You could just install a double click handler on the body and another one on this element. In the handler of this element just return false to prevent the event from propagating. So when a double click happens if it is on the element it will be caught and will not propagate to the handler on the body. Otherwise it will be caught by the handler on the body.

Update: if you really do not want to prevent event propagation, you just need to use closest to check whether the click happened on your element or one of his children:

<html>
<head>
<script src="https://code.jquery.com/jquery-2.1.4.min.js"></script>
<script>
$(document).on('click', function(event) {
    if (!$(event.target).closest('#div3').length) {
    alert("outside");
    }
});
</script>
</head>
<body>
    <div style="background-color:blue;width:100px;height:100px;" id="div1"></div>
    <div style="background-color:red;width:100px;height:100px;" id="div2"></div>
    <div style="background-color:green;width:100px;height:100px;" id="div3"></div>
    <div style="background-color:yellow;width:100px;height:100px;" id="div4"></div>
    <div style="background-color:grey;width:100px;height:100px;" id="div5"></div>
</body>
</html>

Update: without jQuery:

<html>
<head>
<script>
function findClosest (element, fn) {
  if (!element) return undefined;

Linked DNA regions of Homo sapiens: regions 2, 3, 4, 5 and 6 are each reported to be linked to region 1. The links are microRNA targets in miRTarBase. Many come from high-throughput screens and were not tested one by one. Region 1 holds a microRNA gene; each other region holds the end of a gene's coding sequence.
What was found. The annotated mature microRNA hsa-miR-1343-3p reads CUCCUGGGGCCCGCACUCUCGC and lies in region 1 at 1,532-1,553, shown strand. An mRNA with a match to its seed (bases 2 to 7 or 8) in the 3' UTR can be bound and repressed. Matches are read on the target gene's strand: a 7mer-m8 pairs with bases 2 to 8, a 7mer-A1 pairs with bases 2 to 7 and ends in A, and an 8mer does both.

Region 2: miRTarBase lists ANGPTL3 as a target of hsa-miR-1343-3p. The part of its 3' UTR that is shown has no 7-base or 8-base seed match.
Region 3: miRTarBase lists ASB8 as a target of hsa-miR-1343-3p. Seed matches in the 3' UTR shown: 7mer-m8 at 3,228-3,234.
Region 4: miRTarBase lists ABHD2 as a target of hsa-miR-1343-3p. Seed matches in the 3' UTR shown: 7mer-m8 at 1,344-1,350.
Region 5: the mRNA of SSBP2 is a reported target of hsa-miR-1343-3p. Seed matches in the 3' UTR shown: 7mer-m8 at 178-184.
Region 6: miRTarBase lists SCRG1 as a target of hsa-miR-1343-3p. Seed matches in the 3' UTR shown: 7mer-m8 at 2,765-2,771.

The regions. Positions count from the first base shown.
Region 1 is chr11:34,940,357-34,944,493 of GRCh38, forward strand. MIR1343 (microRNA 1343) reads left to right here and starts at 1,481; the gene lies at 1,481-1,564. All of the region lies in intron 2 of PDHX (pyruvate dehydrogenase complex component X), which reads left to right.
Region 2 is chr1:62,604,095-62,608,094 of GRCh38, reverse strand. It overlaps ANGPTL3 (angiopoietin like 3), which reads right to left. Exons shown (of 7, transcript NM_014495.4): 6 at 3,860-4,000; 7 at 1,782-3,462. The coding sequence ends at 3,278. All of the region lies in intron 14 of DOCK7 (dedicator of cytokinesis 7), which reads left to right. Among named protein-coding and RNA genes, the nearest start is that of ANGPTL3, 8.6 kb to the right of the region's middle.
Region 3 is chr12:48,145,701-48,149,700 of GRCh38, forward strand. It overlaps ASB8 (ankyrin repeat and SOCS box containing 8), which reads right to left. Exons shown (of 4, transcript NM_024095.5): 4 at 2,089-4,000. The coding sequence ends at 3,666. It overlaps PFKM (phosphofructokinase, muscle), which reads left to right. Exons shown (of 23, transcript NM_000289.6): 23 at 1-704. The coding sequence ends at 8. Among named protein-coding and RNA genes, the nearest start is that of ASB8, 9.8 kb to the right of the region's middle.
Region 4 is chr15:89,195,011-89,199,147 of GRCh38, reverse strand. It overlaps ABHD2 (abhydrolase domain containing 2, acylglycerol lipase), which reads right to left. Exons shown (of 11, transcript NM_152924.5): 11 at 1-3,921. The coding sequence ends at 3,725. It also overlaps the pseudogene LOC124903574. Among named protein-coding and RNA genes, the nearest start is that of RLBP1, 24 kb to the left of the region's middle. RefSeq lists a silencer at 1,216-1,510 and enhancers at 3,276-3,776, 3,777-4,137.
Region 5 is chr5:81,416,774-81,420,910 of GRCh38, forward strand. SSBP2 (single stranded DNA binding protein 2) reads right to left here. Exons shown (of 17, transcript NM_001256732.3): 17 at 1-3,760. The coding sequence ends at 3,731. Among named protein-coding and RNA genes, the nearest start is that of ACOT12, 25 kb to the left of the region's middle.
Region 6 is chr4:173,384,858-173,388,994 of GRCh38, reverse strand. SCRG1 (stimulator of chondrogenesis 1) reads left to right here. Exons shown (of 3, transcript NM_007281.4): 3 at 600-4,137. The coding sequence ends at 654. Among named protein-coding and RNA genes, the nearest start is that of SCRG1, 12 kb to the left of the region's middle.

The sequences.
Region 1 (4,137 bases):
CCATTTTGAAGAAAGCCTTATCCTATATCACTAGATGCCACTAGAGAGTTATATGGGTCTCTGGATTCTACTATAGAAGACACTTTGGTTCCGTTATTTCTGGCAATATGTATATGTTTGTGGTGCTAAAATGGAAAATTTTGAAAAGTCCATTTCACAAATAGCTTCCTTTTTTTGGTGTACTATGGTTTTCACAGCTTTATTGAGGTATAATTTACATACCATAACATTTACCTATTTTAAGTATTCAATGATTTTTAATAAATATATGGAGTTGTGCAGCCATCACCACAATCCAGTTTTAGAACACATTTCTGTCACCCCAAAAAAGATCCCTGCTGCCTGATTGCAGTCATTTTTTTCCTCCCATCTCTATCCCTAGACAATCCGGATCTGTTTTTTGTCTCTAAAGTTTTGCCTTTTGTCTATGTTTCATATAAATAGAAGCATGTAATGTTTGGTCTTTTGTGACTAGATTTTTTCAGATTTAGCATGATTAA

return fn(element) ? element : findClosest(element.parentElement, fn);
}
document.addEventListener("click", function(event) {
    var target = findClosest(event.target, function(el) {
        return el.id == 'div3'
    });
    if (!target) {
        alert("outside");
    }
}, false);
</script>
</head>
<body>
    <div style="background-color:blue;width:100px;height:100px;" id="div1"></div>
    <div style="background-color:red;width:100px;height:100px;" id="div2"></div>
    <div style="background-color:green;width:100px;height:100px;" id="div3">
        <div style="background-color:pink;width:50px;height:50px;" id="div6"></div>
    </div>
    <div style="background-color:yellow;width:100px;height:100px;" id="div4"></div>
    <div style="background-color:grey;width:100px;height:100px;" id="div5"></div>
</body>
</html>
Answer

Reusable solution with React Hooks (16.8 +)

/*